The difference between illegal immigrants and refugees is so huge. Trump was talking about deporting illegal immigrants, which I think is a different thing. We are talking about people who have come to seek refuge in our country like what some Kenyans did in 2007 in Uganda. Therefore, this law will solve the problem that some people are trying create by declaring that Kenya should repatriate refugees immediately to their respective countries yet those countries are still experiencing serious hostilities and people are still killing each other. I wish to support this law because it gives guidelines on how to deal with the issue of refugees. I also support it because it speaks to several issues, among them, how to establish the process of repatriation and resettlement. You must understand that if you have to return refugees to their countries, there is a very elaborate process that you should follow. You do not just declare that camps should be closed immediately and that the people in those camps should disappear. If you do that, you will definitely create disharmony both within and without the borders of our country. This proposed law establishes a commission that will be dealing with issues of resettlement of refugees in their countries of origin. If, for example, you want to return them to Somalia, how do you go about it? This is not a problem facing Kenya alone. When we say rich countries should fund some of these projects, no country was destined to poverty or riches. It is the people of a country that make a country rich. You cannot, therefore, stand here and say that The electronic version of the Official Hansard Report is for information purposesonly. A certified version of this Report can be obtained from the Hansard Editor.
you want the rich countries to give us money. Who made them rich? It is the leaders and the citizens of those countries that make their countries rich. Kenya is also rich. Therefore, we have an international obligation to ensure that refugees in our country are safe and secure.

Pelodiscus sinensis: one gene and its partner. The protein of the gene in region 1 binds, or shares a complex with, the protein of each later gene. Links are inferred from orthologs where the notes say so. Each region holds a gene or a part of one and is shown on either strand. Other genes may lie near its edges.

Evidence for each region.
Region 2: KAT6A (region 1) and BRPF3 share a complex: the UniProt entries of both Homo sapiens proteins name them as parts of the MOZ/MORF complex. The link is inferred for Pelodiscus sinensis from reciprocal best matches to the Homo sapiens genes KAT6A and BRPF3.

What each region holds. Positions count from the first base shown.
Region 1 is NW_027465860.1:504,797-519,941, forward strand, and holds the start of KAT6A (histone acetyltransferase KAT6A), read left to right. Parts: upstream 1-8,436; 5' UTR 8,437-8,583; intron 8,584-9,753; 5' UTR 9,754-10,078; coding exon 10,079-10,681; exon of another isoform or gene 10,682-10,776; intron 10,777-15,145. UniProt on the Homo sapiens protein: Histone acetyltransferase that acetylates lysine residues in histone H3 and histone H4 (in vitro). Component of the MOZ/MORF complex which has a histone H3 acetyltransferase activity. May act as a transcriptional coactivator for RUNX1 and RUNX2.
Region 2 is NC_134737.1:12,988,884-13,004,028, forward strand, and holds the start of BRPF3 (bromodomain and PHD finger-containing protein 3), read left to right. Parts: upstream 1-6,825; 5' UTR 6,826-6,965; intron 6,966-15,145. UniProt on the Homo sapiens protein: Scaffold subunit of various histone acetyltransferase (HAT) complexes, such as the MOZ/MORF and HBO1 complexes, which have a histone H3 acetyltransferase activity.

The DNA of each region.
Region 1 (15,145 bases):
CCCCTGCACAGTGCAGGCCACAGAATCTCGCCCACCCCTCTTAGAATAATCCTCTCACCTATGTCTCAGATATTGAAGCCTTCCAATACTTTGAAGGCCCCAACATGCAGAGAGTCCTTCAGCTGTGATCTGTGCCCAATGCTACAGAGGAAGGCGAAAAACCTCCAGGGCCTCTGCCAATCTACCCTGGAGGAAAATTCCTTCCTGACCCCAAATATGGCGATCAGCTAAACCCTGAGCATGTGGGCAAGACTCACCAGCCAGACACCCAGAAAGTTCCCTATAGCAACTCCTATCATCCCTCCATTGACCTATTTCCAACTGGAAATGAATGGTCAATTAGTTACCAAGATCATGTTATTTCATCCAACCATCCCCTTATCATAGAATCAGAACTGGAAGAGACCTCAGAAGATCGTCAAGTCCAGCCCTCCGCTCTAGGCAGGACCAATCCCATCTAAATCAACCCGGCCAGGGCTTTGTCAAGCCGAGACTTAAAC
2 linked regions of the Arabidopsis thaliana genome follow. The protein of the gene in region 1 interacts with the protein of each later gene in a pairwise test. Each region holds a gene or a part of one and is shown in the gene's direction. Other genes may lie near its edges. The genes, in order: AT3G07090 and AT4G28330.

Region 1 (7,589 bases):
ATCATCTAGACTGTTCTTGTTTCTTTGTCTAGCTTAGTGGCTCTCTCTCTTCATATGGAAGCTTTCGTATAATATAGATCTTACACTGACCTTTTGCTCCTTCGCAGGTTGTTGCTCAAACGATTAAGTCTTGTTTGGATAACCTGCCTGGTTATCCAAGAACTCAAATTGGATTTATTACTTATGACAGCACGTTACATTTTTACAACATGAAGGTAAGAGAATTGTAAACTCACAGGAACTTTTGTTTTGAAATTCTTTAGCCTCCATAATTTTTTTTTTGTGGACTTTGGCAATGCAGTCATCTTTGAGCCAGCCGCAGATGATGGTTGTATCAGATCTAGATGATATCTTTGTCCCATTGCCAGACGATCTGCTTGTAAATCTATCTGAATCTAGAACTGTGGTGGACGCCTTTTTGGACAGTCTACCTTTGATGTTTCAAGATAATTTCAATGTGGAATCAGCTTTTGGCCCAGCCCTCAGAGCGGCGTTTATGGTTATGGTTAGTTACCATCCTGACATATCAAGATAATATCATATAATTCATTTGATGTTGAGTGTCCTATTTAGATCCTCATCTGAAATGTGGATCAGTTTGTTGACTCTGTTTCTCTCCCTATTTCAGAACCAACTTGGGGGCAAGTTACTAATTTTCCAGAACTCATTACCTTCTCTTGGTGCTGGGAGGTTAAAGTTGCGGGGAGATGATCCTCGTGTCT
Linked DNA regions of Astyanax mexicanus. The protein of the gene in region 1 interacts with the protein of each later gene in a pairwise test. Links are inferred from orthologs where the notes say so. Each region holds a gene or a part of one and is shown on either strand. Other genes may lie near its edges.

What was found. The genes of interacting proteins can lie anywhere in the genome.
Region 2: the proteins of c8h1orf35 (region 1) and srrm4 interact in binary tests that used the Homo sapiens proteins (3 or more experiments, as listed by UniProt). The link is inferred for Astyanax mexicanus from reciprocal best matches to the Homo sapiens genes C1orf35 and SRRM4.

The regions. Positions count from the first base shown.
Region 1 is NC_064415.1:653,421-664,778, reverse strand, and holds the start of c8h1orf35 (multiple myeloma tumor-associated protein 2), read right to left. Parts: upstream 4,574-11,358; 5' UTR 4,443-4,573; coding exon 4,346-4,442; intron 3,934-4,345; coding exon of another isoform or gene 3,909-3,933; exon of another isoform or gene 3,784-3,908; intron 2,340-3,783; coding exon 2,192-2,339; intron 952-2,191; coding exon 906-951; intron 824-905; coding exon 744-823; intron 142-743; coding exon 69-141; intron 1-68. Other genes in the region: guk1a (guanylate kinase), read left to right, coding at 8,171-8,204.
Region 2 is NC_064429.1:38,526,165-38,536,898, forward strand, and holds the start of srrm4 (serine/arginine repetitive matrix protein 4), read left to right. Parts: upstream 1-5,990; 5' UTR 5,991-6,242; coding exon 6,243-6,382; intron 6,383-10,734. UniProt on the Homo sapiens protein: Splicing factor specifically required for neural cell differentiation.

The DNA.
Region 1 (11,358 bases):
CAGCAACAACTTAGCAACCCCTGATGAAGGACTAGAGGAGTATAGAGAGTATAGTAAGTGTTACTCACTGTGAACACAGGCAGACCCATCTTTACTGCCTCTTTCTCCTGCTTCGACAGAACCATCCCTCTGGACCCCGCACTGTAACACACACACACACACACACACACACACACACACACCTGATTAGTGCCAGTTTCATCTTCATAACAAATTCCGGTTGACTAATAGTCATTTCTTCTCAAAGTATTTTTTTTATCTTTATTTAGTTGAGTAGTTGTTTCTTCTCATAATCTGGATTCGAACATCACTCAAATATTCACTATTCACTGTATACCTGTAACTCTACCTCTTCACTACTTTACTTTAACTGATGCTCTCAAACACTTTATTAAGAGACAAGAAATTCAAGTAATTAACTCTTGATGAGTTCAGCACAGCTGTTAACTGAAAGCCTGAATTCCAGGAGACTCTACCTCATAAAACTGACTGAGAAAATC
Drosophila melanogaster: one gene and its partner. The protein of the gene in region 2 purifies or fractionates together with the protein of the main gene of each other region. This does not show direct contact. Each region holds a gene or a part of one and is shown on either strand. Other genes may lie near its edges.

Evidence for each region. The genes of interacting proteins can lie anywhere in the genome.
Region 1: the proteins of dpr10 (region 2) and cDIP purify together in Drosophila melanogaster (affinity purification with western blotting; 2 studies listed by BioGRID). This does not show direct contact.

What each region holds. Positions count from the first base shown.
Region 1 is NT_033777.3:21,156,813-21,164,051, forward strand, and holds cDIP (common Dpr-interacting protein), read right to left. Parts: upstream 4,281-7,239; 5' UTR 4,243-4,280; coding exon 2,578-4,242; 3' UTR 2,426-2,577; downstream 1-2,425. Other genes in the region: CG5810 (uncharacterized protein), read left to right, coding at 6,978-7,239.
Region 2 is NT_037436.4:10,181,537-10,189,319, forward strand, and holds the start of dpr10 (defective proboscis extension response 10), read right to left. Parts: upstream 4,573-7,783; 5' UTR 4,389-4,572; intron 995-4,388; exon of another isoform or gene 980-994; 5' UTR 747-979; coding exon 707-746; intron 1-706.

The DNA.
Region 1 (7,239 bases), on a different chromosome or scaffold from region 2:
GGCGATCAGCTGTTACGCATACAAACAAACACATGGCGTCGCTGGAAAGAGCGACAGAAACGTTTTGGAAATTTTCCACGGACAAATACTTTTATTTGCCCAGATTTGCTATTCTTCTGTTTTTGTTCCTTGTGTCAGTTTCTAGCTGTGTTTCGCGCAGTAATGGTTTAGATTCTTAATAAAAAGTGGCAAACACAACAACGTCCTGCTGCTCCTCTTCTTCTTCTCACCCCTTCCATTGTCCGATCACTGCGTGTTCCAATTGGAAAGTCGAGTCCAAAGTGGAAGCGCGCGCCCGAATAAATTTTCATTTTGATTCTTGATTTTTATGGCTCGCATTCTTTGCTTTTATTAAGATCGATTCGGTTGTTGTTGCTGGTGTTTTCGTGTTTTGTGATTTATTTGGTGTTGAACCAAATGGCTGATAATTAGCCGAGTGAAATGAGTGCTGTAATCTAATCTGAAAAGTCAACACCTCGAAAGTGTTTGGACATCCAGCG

This law also seeks to establish a secretariat that will deal with refugee affairs, so that whenever we are dealing with refugees, we do not deal with them anyhow. It also seeks to establish a Refugee Status Appeal Board. The CS could declare that one is not a refugee or an illegal immigrant. There should be a board where people can appeal and seek a determination of their status. This Bill also seeks to establish refugee reception offices. Remember, anyone can be a refugee any time. It is not something that can be planned. People can fight in their countries at any time and there are those who would want to seek refuge in other countries. We need to establish reception offices, so that if there is a problem and people are fleeing for safety from other countries, say, Uganda, Tanzania, Sudan, Ethiopia or Somalia, we have offices that will vet them. The officer concerned will take note of the departure routes of the refugees. They will ensure that arms carried by the refugees are surrendered at particular points. Many people have complained that refugee camps, such as Dadaab, have been hideouts for terrorists and that that is where they plan their activities from. When you fail to give these people proper means of living, anything can happen. The refugees in camps are in a vulnerable state. This means that they could do anything for a living in order to fend for their children. Refugee camps are places criminals would want to go and execute their plans. It is, therefore, the responsibility of the Government to ensure that refugees in this country are treated fairly well. This Bill speaks to the rights of refugees. Remember that when refugees are in the country, they have a right like any other person under international law. So, I will support this Bill because it ensures that the refugees in this country are treated humanely. When there is talk about integration, we should integrate them to become citizens of this country because they can also do good things for this country.
Your time is over. I must appreciate that there is great demand from Members to contribute on this matter. For those who have just come in, we are on the Second Reading of the Refugee Bill by Hon. Agostinho Neto. Let us avoid repetition. One does not have to use his or her 10 minutes to speak. I am aware Hon. Agostinho had some areas in mind. Allow me to give this opportunity to the Member for Lagdera, Hon. Mohammed Shidiye.